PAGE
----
A number of years ago I was working on a lesson from the Book of Mormon. When I prepare a lesson, I underline various verses with blue and red pencils, highlighting here and there and adding comments in the margins. I was lying on the bed with a page open. My son, about five or six years of age at the time, was playing with his trucks. He saw what I was doing, dropped his truck, ran into his bedroom, and picked up his own copy of the Book of Mormon. He crawled up on the bed with me, opened his book, and borrowed my pencils to color in his book. My children used to say, “Dad colors in his scriptures, so we get to color in ours.”
When I work on a lesson I can get deeply absorbed with what I’m doing and not always be aware of everything that’s going on around me. Though I was aware that my son was marking his scriptures as I was marking mine, I wasn’t looking at what he was doing. About half an hour later when I was done with my lesson, I looked up to see his book. He had duplicated my page. Every word I had underlined, he had underlined. Every word I had highlighted, he had highlighted with the same colors that I had.
I had written a quote by Brigham Young in the margin, “How the Devil will play with a man who so worships gain.” My son had tried to write that same phrase, but it was too much for his little hand to write, so he just wrote, “How the devil.” He got the “d” backwards so it read, “How the bevil.”
As he saw me scrutinizing his book and looking at each duplication—and I was amazed at how closely he matched my book—he reacted in a way I had not anticipated. By the way, my son was exemplifying true worship. True worship is imitation, is it not? I looked at him and his little lips started to quiver and his eyes started to tear up and I said to him, “Oh, McKay, what’s the matter?”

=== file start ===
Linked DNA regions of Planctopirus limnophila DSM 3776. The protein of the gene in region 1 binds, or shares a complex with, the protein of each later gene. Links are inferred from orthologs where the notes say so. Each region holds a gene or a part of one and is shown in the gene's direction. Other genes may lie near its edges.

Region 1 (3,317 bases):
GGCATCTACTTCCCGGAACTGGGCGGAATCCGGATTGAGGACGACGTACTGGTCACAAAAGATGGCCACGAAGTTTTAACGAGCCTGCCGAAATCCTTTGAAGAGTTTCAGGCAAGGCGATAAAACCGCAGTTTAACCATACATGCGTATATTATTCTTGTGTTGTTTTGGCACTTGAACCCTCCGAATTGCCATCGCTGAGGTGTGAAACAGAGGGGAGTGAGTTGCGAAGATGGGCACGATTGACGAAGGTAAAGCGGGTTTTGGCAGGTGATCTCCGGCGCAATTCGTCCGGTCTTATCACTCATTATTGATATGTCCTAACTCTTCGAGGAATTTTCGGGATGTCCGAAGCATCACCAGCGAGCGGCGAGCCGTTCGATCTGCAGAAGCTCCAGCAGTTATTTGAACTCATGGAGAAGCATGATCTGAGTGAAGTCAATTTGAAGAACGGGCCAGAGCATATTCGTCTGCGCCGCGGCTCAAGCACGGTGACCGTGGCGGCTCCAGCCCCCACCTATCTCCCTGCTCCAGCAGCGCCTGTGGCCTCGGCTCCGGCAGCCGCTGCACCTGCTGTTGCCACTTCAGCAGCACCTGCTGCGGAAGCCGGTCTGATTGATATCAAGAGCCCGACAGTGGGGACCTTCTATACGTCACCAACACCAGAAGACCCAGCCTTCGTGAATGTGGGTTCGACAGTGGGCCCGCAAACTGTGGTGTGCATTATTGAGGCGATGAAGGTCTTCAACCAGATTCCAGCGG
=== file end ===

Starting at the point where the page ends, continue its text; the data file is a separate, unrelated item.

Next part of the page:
And he said, “My lines aren’t straight like yours, Dad.”
He thought I was looking at his book with a critical eye, judging because his lines weren’t straight. As I study the life of the Savior, what he did, how he forgave, how he treated others, his relationship with his Father, I try to imitate him. Yet I fail frequently to get it right. Sometimes I look up and I’m afraid he is looking down at my crooked lines. I’m ready to break into tears and say, “My lines aren’t straight like yours, Lord.” Do you understand that feeling?
However, do you think that as a father I cared if my son’s lines were straight? He will get the lines straight in time. You and I will get our lines straight too. We’ll become everything that he was, all the qualities we’ve discussed here that we admire so much in him and that we’re not yet as good at as he is. We’ll get there. We’ll get those and every other thing we try to emulate from him right in time. In the meanwhile, he isn’t a chastening God. He doesn’t sigh in frustration. Isaiah wrote of him, “He shall not cry, nor lift up, nor cause his voice to be heard in the street. A bruised reed shall he not break” (Isaiah 42:2–3).
I love that. He won’t rail at you, bawl you out, or be critical. There are times in our lives when we will feel like a little bruised reed. Reeds are cylinders; when you bruise them, they become very weak and can barely stand straight. That is a beautiful image of how we feel from time to time. We’re bruised reeds and the tiniest critical remark will break us. Yet he says, “I don’t break a bruised reed.” He is not judgmental. He understands that we must grow from grace to grace. He will be patient with us. He is not critical with us in those matters.